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Abstract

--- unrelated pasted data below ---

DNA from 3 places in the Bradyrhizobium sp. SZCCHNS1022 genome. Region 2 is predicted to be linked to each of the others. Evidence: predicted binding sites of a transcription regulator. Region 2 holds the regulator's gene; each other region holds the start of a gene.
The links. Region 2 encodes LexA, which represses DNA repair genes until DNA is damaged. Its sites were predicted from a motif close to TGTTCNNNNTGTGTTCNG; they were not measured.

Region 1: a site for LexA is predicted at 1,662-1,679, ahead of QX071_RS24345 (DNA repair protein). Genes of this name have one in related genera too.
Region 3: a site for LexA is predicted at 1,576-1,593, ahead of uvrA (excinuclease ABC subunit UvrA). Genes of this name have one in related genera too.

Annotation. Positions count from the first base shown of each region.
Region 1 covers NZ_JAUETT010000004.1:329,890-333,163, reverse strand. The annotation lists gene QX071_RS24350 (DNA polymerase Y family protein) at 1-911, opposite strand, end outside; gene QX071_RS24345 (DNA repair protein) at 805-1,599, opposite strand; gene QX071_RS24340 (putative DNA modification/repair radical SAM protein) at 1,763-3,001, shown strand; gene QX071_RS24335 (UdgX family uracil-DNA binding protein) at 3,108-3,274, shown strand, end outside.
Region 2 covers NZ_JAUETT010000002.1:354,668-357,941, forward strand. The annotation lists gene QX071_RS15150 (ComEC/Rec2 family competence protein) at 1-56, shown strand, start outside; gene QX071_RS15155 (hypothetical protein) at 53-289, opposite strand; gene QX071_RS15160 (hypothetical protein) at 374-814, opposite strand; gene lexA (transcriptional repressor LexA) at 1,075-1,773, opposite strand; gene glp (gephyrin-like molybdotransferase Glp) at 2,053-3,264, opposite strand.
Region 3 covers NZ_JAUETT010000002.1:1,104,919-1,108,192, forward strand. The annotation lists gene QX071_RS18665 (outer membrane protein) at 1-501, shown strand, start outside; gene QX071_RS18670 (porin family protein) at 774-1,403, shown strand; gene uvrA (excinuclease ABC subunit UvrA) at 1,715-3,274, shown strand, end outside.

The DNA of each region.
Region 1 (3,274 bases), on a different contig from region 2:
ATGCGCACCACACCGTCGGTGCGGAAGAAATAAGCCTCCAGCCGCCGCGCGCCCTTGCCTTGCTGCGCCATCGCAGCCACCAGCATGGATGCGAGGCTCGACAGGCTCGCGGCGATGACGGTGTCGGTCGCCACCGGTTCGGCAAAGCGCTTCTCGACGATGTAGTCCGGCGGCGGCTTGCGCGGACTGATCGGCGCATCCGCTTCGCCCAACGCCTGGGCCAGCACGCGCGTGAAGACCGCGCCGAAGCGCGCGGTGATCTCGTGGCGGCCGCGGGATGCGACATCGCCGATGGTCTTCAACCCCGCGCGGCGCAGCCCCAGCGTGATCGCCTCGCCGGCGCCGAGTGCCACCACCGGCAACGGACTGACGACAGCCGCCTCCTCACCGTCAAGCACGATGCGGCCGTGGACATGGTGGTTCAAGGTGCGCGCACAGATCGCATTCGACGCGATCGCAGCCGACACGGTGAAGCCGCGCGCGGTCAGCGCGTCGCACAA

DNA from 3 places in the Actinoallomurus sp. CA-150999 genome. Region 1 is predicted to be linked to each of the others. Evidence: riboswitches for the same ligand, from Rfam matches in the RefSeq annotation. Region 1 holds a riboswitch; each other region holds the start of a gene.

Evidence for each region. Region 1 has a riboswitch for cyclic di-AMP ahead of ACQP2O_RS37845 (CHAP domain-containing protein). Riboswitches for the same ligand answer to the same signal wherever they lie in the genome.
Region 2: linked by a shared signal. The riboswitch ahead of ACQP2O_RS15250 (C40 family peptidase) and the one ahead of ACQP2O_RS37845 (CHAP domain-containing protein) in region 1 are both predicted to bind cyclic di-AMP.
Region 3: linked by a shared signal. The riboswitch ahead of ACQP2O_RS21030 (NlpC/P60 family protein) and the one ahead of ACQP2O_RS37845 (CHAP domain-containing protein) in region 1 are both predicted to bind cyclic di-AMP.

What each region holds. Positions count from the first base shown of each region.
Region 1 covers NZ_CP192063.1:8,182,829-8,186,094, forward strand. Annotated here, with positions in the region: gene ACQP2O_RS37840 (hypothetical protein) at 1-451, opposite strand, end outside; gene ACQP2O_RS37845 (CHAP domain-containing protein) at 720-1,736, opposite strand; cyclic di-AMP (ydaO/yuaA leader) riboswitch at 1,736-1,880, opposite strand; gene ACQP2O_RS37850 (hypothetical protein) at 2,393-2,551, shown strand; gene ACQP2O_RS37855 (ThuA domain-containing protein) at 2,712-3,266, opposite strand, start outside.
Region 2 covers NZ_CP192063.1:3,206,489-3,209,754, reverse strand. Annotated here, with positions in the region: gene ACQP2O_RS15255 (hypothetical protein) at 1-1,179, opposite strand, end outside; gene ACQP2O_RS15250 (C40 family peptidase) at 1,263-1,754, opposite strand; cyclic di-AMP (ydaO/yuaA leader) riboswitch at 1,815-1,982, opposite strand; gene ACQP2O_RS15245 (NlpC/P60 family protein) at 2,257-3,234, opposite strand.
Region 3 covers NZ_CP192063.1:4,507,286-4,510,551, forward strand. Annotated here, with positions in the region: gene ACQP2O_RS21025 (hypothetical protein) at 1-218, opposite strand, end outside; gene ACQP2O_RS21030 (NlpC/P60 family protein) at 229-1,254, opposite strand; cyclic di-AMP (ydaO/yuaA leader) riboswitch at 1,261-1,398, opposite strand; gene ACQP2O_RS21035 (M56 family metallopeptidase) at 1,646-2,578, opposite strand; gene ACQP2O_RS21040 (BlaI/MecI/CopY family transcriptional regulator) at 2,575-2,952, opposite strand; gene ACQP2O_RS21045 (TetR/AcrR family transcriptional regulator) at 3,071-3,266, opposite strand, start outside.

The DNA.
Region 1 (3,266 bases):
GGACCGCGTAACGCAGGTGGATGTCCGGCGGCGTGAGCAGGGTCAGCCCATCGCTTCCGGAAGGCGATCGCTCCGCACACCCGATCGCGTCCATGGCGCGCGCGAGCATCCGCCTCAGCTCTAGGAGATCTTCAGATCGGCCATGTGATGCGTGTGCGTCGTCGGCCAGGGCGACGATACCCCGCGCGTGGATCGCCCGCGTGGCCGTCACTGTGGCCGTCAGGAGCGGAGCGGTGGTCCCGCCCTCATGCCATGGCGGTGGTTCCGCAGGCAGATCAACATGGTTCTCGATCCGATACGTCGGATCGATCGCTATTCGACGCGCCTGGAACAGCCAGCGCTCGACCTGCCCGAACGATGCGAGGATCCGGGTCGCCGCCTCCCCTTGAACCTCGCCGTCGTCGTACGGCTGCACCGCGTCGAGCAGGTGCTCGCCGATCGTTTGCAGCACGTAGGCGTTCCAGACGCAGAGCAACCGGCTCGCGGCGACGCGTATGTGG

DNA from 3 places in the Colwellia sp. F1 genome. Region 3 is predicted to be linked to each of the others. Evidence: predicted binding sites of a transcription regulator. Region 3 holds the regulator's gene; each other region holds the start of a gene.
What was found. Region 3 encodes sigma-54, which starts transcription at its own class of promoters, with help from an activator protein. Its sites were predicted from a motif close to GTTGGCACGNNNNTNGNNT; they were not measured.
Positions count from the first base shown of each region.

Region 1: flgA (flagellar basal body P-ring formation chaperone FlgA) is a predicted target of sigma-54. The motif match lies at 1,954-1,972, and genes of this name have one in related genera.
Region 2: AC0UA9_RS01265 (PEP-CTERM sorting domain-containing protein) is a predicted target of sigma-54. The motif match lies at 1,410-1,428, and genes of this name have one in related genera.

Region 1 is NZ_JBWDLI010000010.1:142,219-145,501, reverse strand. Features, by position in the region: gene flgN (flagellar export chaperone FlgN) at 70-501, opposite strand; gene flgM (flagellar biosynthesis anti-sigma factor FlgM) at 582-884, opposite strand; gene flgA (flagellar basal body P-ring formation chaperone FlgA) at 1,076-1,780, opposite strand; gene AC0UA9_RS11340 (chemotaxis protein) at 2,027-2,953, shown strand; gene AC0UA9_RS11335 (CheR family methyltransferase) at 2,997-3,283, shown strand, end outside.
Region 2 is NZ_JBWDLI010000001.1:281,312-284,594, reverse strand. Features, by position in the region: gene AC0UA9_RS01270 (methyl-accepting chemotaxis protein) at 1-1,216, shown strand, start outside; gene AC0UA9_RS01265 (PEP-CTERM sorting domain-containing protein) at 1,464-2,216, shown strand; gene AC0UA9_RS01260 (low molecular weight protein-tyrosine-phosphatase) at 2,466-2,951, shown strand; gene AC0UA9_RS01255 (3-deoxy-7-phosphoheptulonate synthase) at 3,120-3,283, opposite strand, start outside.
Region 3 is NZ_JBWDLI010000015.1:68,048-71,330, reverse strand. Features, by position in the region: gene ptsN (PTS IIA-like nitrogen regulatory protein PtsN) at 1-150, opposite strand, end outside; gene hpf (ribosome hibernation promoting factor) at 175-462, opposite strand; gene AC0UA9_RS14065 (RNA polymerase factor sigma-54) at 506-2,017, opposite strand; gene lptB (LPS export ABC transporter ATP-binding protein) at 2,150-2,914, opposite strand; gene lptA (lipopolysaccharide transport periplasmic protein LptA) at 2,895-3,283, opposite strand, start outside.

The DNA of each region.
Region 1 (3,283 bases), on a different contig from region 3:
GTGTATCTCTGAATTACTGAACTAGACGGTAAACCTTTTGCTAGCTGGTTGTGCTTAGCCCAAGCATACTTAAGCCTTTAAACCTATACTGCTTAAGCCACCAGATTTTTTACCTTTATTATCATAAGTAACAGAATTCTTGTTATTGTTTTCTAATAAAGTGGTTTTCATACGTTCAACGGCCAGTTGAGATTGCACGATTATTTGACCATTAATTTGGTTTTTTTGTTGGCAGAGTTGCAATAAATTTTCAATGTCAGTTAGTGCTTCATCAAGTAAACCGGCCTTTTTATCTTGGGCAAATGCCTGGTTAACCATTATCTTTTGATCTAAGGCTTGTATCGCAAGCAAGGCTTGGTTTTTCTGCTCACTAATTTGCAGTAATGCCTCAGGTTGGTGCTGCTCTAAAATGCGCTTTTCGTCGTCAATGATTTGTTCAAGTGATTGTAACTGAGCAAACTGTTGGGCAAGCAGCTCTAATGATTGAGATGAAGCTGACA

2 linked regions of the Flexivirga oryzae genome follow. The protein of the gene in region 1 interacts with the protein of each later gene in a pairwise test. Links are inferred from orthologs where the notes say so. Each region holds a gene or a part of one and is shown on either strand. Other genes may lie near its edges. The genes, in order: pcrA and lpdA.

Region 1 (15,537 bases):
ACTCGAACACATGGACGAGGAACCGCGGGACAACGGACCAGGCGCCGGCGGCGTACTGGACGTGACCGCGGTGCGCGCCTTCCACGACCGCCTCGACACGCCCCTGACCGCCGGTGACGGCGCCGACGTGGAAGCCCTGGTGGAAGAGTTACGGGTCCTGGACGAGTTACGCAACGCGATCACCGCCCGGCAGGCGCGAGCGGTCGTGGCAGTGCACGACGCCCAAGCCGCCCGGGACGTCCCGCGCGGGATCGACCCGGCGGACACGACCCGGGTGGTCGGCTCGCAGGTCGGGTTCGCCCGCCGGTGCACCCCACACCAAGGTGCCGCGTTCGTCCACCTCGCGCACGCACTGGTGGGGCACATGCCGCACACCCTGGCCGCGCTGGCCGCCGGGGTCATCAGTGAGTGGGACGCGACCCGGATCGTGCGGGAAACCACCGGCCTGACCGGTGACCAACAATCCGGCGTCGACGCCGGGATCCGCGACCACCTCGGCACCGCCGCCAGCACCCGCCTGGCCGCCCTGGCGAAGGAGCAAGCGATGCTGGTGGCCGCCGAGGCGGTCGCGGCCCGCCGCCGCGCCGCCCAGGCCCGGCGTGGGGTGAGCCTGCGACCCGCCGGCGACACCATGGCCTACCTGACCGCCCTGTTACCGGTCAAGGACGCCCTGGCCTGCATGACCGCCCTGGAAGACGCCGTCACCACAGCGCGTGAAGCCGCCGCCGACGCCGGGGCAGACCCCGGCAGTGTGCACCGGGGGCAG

The S-type Conundrum refers to a problem in planetary science in which Q-type asteroids, which match the spectra of the most common meteorite found on Earth, the ordinary chondrite (OC), are significantly outnumbered by S-type asteroids, whose color is weathered and reddened by comparison. The accepted solution holds that Q-type and S-type asteroids both have ordinary chondritic composition, but they have experienced a space weathering process that reddened their surfaces. This space weathering process changes the reflectance spectra of OC-composition asteroids from Q-type to S-type over an estimated timescale of about 1 million years. Collisional processes that might resurface asteroids have timescales that are much longer than this space weathering time scale, and therefore all asteroids with ordinary chondrite composition should have experienced extensive space weathering, and only weathered S-type asteroids should be observed at the present time. To explain the currently observed Q-type population, a refreshing mechanism must exist to disturb surface grains and reveal fresh, unweathered material. It has been proposed that tidal forces due to close planetary encounters may be the dominant refreshing mechanism, causing landslides and disturbing the surfaces of asteroids. The hypothesis predicts that most, if not all, Q-type asteroids have recently experienced close planetary encounters within the estimated space weathering timescale. We report that a significant fraction of Mars-crossing Q-type asteroids have not experienced close planetary encounters in the past 1 Myr, implying that other refreshing mechanisms must be active in the Mars-crossing region.

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